There are three common technologies in use for projection of digital images onto an external screen -- LCD, DLP, and LCOS. All the projection technologies use very bright and quite expensive bulbs that generate large amounts of heat. The picture element selection is usually done by small devices. In some technologies the picture generation device is on the scale of a square centimeter. The combination of high heat and small elements presents can make heat control a problem. The display devices also may exhibit many of the problems of monitors including inability to handle some combinations of resolution and scan rate well (or at all).
Liquid Crystal Displays (LCD) projectors are basically LCD monitors using a very bright light source in order to project an image on a screen.
Digital Light Processing (DLP) displays shine a beam of light through a rotating color wheel. The colored beam is then bounced off a very large array of tiny remotely controlled mirrors that can tilt through as much as 20 degrees in less than a millisecond. Desired colors are reflected onto the screen. Undesired colors are deflected away from the screen. Color intensity is controlled by the percentage of the potential display time that the mirror is aimed at the screen. The color wheel contains filters for three colors as well as (often) a clear segment for white. The mirror devices used in DLP projectors are made by Texas Instruments.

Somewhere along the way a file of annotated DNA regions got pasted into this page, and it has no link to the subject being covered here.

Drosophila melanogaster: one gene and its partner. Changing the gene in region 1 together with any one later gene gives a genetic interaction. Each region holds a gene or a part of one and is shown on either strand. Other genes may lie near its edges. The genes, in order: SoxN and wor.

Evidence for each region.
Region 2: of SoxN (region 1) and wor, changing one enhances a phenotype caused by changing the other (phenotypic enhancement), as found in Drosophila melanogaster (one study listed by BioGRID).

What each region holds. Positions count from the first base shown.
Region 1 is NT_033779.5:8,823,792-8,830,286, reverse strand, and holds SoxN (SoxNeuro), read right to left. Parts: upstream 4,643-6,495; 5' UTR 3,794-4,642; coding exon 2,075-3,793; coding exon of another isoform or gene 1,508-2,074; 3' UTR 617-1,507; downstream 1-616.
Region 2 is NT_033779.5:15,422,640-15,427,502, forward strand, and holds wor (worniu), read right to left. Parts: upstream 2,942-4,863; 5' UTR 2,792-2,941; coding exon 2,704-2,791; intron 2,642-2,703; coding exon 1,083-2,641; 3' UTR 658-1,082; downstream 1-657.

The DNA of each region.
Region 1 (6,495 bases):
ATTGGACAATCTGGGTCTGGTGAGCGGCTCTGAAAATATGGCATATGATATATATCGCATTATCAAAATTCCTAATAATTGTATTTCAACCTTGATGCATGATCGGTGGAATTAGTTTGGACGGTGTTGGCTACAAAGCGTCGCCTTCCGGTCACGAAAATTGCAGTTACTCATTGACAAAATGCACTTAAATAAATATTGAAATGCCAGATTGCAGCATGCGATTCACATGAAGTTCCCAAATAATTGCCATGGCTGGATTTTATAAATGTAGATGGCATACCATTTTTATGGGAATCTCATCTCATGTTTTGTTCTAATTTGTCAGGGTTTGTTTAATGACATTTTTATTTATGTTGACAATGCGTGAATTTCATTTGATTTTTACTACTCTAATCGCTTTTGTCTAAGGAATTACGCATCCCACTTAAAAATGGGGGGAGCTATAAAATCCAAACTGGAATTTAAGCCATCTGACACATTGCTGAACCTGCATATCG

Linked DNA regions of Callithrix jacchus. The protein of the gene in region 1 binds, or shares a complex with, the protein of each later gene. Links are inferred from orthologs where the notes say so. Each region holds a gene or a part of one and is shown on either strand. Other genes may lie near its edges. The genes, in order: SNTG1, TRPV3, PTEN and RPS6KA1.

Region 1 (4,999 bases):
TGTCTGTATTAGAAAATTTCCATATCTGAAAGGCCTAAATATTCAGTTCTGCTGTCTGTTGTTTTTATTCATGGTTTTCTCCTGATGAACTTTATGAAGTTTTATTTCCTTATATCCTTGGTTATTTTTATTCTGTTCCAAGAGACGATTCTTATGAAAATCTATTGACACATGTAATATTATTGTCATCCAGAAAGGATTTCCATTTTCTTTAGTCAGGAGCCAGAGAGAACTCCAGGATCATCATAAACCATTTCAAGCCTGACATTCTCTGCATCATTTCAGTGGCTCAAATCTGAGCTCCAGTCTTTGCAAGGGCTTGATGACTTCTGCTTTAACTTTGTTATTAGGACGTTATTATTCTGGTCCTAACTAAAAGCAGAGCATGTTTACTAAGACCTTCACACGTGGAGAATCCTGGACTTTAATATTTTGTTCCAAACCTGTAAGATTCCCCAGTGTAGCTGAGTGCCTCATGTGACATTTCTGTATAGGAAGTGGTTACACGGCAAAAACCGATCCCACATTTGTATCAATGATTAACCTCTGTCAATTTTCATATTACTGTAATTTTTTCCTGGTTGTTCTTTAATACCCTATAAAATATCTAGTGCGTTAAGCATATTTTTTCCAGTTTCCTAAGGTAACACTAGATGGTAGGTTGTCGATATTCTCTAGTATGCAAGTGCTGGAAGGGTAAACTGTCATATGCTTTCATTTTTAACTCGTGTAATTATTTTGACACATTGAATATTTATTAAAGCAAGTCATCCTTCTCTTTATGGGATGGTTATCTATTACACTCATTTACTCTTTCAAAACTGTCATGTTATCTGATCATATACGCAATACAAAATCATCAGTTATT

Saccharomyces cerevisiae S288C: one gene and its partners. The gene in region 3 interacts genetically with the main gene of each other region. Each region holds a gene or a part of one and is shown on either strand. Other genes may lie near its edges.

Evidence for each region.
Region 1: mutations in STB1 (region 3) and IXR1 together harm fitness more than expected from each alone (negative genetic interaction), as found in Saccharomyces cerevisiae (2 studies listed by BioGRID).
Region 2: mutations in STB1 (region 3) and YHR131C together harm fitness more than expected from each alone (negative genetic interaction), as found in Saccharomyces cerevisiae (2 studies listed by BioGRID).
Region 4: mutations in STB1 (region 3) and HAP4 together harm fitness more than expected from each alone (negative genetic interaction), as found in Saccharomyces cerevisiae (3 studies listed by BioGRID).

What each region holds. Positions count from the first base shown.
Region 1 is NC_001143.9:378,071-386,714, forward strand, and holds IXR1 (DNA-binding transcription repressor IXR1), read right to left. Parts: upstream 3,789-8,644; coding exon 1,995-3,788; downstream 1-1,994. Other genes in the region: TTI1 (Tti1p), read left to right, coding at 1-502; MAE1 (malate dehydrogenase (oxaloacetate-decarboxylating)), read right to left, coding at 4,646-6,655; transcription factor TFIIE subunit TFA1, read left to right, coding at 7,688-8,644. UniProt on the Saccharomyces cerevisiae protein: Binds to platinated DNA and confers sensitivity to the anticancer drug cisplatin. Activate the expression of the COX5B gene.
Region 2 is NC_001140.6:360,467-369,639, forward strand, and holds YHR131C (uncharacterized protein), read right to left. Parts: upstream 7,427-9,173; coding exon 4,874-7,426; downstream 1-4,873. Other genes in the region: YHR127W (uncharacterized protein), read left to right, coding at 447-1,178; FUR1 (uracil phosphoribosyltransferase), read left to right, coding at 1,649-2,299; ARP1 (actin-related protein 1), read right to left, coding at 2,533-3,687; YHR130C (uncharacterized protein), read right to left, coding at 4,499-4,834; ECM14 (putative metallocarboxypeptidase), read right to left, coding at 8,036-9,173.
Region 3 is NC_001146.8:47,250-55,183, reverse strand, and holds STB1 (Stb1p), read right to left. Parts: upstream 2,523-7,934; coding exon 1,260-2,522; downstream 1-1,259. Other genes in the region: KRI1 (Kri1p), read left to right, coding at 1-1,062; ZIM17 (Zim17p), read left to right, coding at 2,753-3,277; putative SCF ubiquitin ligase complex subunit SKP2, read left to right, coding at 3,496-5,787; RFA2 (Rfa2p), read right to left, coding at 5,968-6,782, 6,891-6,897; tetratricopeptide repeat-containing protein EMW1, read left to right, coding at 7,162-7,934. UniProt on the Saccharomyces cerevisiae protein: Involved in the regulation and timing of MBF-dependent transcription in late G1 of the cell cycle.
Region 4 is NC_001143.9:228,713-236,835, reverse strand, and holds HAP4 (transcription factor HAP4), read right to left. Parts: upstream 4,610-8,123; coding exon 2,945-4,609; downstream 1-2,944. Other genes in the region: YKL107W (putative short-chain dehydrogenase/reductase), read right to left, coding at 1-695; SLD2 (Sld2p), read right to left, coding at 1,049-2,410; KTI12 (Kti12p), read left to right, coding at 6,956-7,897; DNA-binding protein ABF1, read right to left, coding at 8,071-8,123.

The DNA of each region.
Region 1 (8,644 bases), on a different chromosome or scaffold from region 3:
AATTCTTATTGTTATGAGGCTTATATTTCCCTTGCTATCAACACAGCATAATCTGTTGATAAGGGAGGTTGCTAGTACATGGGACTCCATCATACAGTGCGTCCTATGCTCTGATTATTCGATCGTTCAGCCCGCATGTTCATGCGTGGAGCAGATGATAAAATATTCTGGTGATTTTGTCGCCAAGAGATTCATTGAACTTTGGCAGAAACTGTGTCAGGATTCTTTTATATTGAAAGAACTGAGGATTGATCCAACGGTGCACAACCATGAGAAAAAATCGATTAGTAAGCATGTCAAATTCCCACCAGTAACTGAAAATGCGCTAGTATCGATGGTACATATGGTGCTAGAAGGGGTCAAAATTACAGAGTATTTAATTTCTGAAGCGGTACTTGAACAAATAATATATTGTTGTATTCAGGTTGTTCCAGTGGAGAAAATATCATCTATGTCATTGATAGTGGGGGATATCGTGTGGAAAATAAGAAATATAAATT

Liquid Crystal On Silicon (LCOS) technology uses liquid crystal material plated onto a silicon microcircuit control matrix. A mirror finish is plated between the microcircuit matrix and the liquid crystals. Three separate matrices are used for the three colors. A newer version has been demonstrated uses a single LCOS matrix illuminated by three scanning color beams that move simultaneously -- each sweeping the entire screen, but phased one third of the screen sweep distance apart. This arrangement delivers roughly three times as much light as DLP and conventional LCOS from the same projection bulb..
DLP technology displays are generally thought to have better contrast than LCD and are immune to convergence problems. Colors -- especially yellow -- may be better with LCD. Because DLP projects colors sequentially rather than simultaneously, the technology is subject to a problem with rapidly moving objects showing fringes of individual colors to the right and/or left of sharp edges
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